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Neuroplasticity and Memory

We refer to the brain as being ‘plastic’, because it can change at the cell level (mostly at the connections between neurons – at the synaptic gaps).

“The human brain is a learning machine. Thanks to a phenomenon called neuroplasticity, the brain learns in a range of ways and many different circumstances, including in the classroom.” (Pankaj Sah, Queensland Brain Institute, n.d.).

Neuroplasticity is central to learning. It is essential to remember that learning is a function of memory encoding and consolidation, which, in turn, are processes that change the brain physically.

We refer to the brain as being ‘plastic’, because it can change at the cellular level (mostly at the connections between neurons i.e. the synaptic gaps) by creating and reinforcing neural networks. The brain discards, retains and changes information in response to new and repeated experiences.

We learn through repetition. McTighe and Willis (2019) cite the example of learning to tie our shoelaces:

“For example, when children learn to tie their shoes, they repeatedly practise the steps. In so doing, the associated neurons repeatedly activate in sequence, strengthening the circuit of connected neurons each time. Practice results in the establishment of a ‘shoe-tying’ network … Through neuroplasticity, the brain is molded by experience to reshape and reorganize itself so that we awake with a ‘new’ brain each morning!” (pp.12-13).

Whether implicitly or explicitly, neuroplasticity must be a central concept when we think about or discuss learning and memory.

Stages of memory

McLeod (2013) suggests that there are three recognised stages of memory development. These are:

  1. Encoding: Memories can be encoded visually (picture), acoustically (sound) or semantically (meaning). Acoustic encoding, as an example, has been found to be effective for short-term memory (STM). Semantic encoding appears to be the principle encoding system for long-term memory (LTM).

  2. Storage: There is a difference in the way we store STM and LTM. We do know that if we ‘chunk’ information together, we can store a lot more in our STM.

  3. Retrieval: Data becomes a memory if we can retrieve it. Our STM and LTM retrieval is very different – STM are stored and retrieved sequentially, while LTM is retrieved by association.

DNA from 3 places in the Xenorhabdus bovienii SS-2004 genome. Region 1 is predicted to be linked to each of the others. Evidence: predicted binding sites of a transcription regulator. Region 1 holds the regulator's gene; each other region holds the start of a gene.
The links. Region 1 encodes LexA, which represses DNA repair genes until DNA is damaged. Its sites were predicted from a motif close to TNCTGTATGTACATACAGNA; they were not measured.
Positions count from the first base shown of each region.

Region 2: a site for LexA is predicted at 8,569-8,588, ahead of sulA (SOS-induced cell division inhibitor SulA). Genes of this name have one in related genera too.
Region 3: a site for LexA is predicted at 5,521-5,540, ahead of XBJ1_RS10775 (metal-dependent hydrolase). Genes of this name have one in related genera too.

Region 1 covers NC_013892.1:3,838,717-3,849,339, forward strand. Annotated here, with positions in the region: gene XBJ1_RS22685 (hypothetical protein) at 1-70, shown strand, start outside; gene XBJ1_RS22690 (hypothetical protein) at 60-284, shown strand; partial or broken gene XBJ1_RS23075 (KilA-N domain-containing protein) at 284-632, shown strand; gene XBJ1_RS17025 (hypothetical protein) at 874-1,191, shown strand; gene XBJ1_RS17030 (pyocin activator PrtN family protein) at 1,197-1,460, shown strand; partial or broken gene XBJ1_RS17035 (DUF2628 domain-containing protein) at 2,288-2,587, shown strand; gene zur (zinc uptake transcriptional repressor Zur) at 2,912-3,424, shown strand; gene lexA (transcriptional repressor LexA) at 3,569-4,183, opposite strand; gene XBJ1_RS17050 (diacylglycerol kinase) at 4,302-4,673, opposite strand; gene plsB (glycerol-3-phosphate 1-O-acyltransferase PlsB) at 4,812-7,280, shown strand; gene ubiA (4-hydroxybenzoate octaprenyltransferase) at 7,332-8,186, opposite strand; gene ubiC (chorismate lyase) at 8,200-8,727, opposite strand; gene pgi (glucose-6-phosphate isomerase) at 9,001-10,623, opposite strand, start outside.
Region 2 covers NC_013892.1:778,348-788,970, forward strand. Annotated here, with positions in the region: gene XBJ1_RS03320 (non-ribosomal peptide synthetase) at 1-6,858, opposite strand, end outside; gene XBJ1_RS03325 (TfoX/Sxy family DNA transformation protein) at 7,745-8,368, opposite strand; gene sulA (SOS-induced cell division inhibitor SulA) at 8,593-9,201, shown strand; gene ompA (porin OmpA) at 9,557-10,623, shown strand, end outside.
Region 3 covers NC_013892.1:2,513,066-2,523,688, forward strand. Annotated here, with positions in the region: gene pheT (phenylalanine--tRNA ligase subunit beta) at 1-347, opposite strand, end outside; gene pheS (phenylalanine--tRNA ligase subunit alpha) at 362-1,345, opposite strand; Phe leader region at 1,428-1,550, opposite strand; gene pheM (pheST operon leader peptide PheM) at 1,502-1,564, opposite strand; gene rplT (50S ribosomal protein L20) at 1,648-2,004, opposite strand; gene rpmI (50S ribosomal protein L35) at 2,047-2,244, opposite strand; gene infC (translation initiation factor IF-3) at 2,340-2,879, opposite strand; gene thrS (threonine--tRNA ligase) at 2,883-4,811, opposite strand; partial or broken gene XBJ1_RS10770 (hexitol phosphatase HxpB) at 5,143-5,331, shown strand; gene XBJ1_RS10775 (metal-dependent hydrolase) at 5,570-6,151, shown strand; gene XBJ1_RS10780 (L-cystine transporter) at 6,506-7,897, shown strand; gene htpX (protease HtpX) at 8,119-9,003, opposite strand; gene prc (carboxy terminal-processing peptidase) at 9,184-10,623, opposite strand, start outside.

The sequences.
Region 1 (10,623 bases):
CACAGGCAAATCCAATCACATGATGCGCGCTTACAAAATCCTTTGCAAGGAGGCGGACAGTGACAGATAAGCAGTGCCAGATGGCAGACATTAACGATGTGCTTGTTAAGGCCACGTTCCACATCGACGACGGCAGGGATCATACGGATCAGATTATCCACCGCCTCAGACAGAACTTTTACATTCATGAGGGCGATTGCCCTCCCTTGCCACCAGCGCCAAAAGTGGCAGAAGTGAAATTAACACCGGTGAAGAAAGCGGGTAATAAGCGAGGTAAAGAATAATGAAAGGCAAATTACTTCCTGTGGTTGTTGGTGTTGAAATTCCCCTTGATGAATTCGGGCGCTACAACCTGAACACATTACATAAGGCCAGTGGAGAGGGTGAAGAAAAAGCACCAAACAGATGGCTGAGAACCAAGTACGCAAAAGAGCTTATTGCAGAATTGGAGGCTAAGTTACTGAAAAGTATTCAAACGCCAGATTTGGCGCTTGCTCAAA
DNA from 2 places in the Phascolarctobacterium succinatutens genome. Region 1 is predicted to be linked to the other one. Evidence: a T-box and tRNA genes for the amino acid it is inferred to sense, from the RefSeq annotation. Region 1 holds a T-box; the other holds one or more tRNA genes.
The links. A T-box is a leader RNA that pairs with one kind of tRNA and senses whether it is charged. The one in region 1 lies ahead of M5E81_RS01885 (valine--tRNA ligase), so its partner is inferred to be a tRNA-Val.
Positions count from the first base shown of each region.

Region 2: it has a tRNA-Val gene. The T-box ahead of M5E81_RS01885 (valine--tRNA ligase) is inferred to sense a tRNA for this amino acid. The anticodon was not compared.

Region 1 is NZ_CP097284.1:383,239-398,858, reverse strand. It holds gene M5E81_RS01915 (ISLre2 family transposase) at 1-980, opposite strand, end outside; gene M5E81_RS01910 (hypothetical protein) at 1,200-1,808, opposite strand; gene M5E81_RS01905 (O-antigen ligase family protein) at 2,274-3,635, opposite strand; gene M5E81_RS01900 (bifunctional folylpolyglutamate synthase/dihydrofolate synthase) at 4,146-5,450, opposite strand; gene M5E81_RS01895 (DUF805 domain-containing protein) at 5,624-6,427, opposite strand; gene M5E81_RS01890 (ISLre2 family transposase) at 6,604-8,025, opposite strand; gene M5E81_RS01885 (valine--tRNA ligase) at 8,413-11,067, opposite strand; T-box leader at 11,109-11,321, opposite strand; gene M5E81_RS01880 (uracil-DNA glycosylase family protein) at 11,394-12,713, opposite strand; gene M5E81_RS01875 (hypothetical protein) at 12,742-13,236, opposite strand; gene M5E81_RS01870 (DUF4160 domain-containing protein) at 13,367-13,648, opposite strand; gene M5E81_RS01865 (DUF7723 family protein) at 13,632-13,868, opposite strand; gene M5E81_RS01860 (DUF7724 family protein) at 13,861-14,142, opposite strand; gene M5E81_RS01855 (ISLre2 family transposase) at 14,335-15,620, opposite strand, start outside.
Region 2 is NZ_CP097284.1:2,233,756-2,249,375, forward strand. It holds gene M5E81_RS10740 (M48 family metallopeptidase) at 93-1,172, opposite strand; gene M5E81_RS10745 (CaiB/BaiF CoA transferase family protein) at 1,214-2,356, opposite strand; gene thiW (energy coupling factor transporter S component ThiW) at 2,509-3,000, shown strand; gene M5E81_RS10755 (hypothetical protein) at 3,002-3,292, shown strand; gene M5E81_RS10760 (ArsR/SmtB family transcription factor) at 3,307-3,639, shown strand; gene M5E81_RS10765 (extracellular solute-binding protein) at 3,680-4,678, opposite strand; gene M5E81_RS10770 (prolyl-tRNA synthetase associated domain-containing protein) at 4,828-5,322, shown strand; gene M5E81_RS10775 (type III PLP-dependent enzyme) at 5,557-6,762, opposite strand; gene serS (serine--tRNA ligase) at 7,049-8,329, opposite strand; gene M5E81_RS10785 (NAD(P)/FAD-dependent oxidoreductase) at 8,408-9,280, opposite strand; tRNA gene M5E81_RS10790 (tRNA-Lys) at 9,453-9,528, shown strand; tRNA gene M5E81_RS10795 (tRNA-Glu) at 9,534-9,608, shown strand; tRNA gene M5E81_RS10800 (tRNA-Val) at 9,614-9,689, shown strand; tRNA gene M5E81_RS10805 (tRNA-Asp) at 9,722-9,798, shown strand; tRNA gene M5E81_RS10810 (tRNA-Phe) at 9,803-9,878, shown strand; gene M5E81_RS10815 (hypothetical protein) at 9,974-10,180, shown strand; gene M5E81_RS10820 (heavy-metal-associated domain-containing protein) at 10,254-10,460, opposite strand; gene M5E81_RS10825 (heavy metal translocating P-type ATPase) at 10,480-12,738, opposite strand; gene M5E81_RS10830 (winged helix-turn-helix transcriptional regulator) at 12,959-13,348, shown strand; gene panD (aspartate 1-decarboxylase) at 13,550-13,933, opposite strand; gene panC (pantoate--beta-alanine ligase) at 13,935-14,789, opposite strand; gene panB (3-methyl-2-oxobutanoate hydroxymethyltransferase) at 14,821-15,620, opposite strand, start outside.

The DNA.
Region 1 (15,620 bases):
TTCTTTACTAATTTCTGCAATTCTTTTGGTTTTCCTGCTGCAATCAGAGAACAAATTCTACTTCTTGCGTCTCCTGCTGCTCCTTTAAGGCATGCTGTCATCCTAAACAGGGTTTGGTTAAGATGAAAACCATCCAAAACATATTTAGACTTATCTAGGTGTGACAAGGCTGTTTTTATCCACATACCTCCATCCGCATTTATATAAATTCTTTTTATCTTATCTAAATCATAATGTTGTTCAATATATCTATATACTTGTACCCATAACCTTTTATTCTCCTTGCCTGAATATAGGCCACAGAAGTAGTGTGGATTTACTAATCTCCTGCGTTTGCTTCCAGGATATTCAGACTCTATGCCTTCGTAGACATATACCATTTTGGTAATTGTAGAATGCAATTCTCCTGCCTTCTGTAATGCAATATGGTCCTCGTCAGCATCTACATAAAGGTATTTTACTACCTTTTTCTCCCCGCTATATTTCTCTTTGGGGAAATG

It is important to note that one of the issues with memory research is that it is often conducted by experiment. This means that some question the low ‘ecological validity’ of memory experiments, which means their findings cannot be generalised. While these findings are a little older, the general view around memory does remain consistent. Understanding these stages can assist educators in thinking about how to help students learn.

When cells interact…

Neurologically, memories are formed when experience is encoded through patterns, whereby cells interact with each other. Almost 20 years ago, scientists at the University of California discovered that brain cells could form connections, temporary and permanent, in response to stimuli. This was the first evidence that the brain could change structurally, influencing how we store and retrieve memory. This discovery proved what scientists had suspected for some time. The important discovery also noted the link between the stimulation of cells, and the creation of a memory.

The researchers found that actin (a protein) inside cells could be stimulated to move toward neurons to which they are connected. Activity in the first cell prompted movement of actin in neighbouring neurons. This temporary movement is quite normal, and the activation would last up five minutes, and then disappear quickly. However, they found that if the original cell was stimulated repeatedly (in this case, four times) within an hour, the synapse would physically split, producing new synapses. This potentially produces a permanent change. (University of California, San Diego, 2001). The key finding here is that we can induce or consolidate memory through repetition or exposure to experience. We also know that new memories can be quite unstable, but become more ‘consolidated’ over time. This occurs physiologically, through an interaction between glutamate release, protein synthesis, and neuron growth and rearrangement’ (‘The role of consolidation in memory’).


The role of consolidation in memory. About Memory.
McLeod, S. A. (2013, August 05). Stages of memory – encoding storage and retrieval. Simply Psychology.
University of California, San Diego. (2001). Media Release – Pictures reveal how nerve cells form connections to store short- and long-term memories in brain. Retrieved from:
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Learning and Memory: Understandings from Educational Neuroscience

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